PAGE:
Stars form in massive, multi-light-year wide clouds of gas. However, this gas must be stable for stars to form. Galactic nuclei, while containing the right amount of gas to trigger star formation, the rapid changes in star orbits around the center make star formation very hard. It isn’t impossible though, as Robert Maiolino and others at the University of Cambridge have found out. When they observed a galaxy merger in the southern constellation Tucana, they detected stars in the large jets of gas being propelled out of the center of the merger. These stars were determined to be a few million years old, and were being affected by the gravity of the main galaxy.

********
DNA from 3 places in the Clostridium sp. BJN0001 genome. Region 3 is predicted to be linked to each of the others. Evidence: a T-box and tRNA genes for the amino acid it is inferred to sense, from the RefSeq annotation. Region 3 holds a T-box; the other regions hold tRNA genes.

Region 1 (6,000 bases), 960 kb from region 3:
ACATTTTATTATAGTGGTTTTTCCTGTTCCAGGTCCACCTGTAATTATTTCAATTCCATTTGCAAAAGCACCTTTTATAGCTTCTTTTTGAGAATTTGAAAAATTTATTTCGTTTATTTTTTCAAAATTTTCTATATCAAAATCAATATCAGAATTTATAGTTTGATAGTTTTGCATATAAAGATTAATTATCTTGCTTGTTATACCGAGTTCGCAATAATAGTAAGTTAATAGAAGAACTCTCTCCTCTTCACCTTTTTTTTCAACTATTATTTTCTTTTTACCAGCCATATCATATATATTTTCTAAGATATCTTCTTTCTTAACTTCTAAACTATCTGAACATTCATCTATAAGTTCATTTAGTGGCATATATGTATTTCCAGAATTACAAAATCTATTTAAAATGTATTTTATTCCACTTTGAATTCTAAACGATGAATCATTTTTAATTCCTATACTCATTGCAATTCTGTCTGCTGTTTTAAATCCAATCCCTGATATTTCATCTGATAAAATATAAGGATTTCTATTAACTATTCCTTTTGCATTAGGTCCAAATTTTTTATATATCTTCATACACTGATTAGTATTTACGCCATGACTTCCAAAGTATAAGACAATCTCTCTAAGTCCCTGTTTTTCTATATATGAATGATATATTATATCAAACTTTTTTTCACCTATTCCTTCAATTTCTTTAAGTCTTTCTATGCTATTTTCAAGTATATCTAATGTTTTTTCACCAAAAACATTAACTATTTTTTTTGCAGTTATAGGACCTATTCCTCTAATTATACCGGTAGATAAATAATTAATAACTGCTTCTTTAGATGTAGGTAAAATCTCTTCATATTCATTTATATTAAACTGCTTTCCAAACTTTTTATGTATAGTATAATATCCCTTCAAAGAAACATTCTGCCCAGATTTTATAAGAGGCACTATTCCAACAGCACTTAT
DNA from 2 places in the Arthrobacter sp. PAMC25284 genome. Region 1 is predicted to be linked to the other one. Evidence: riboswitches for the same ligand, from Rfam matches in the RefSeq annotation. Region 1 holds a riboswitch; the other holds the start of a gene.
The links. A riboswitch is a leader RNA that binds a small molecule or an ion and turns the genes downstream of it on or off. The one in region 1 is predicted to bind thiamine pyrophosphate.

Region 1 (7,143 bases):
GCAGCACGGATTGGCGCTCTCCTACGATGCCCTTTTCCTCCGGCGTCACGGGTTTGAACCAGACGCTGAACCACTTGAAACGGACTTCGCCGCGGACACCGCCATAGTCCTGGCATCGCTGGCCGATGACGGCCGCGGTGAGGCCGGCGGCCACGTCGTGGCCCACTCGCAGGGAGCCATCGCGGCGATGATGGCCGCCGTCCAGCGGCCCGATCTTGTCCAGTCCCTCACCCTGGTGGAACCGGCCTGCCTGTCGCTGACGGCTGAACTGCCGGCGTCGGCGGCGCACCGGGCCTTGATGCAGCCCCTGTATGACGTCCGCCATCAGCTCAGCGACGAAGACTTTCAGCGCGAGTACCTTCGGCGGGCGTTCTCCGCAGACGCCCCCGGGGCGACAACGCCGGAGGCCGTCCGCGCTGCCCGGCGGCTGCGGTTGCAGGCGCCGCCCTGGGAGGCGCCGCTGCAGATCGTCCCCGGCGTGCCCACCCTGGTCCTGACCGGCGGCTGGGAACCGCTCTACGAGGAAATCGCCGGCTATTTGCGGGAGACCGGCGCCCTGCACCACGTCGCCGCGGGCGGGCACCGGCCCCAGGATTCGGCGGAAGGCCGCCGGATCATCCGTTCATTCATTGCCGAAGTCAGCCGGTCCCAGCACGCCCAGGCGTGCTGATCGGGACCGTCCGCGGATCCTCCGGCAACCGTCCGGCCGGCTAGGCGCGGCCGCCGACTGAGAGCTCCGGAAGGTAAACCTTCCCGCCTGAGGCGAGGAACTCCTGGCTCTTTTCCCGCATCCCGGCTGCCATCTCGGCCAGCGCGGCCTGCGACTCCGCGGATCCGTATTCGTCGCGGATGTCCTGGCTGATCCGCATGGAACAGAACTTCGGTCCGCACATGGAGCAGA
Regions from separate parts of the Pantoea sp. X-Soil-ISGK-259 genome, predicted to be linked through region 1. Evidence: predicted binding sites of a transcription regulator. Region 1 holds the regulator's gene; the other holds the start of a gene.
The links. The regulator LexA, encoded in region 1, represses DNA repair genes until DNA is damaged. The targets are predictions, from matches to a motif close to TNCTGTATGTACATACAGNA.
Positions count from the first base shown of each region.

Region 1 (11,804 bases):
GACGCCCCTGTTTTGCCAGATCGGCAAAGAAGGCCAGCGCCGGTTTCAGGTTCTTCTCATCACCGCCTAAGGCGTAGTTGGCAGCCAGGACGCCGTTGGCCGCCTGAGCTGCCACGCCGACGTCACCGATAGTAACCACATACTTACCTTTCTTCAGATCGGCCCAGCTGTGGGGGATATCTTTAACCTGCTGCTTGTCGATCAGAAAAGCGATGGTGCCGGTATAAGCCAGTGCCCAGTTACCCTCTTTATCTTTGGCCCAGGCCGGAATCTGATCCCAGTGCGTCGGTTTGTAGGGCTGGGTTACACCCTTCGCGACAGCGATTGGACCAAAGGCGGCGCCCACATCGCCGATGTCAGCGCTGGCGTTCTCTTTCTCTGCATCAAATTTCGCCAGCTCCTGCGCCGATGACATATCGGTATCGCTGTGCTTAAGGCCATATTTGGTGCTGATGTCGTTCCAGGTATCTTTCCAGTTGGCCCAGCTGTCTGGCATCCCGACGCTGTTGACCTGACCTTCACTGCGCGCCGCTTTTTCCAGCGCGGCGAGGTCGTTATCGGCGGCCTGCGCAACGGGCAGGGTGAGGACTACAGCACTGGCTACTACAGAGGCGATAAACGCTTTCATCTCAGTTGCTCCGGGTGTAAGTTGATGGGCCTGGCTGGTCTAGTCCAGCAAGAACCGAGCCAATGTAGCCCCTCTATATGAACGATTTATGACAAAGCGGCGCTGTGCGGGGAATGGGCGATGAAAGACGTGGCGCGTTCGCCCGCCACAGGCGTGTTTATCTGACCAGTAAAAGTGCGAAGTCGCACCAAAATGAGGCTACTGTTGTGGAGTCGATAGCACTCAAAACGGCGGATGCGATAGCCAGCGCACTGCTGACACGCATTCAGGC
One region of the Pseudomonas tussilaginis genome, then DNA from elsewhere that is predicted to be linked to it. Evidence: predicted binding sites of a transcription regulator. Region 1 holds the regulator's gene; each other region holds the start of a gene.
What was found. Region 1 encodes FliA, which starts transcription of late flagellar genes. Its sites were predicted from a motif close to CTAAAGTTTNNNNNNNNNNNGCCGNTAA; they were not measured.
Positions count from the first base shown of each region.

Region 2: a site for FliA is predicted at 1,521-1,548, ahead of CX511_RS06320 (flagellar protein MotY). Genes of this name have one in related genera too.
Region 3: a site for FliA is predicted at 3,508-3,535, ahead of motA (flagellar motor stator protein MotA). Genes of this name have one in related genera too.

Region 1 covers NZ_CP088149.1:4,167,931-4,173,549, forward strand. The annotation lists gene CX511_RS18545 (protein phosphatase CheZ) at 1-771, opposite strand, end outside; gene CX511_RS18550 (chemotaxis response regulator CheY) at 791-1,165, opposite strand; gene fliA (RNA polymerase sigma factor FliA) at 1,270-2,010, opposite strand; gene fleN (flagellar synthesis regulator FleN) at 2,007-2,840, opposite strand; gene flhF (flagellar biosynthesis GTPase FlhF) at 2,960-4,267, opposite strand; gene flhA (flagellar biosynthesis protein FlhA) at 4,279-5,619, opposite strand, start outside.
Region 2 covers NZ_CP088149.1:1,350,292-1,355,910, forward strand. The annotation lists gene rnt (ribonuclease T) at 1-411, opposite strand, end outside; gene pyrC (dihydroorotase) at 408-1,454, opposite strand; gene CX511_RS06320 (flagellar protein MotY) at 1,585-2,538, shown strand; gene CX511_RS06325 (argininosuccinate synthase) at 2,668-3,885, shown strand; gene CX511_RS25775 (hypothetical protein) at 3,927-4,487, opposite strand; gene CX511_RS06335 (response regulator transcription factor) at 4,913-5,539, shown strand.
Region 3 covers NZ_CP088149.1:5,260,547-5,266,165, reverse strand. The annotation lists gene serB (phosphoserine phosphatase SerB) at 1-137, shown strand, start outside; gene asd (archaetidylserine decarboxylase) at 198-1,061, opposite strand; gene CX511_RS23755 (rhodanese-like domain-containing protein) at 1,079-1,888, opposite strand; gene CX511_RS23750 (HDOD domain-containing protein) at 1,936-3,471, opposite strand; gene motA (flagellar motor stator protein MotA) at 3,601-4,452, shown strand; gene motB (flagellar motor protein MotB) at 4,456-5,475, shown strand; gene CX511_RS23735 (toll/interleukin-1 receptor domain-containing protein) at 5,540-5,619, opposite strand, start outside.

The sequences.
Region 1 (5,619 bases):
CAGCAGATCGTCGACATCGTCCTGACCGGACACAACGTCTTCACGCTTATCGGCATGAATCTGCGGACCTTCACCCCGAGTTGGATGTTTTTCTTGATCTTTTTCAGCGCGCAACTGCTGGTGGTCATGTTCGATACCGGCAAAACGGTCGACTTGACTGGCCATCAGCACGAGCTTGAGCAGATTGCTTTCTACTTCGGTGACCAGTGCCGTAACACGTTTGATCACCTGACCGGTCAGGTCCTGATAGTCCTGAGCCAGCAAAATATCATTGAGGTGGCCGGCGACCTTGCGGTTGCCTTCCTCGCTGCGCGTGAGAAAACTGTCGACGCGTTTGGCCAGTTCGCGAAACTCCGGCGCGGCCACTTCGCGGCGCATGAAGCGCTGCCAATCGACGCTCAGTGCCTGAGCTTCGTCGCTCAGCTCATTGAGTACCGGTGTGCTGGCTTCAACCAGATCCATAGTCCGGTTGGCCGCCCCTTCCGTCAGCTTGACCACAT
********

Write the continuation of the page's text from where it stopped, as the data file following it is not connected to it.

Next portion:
Most of these stars were determined to be sunlike in two ways: luminosity, and mass. The luminosity contrasts with the rest of the galaxy and can also be partially measured through it’s mass. Since many of these young stars are interacting with one another (and the center of the main galaxy), mass determination is very accurate.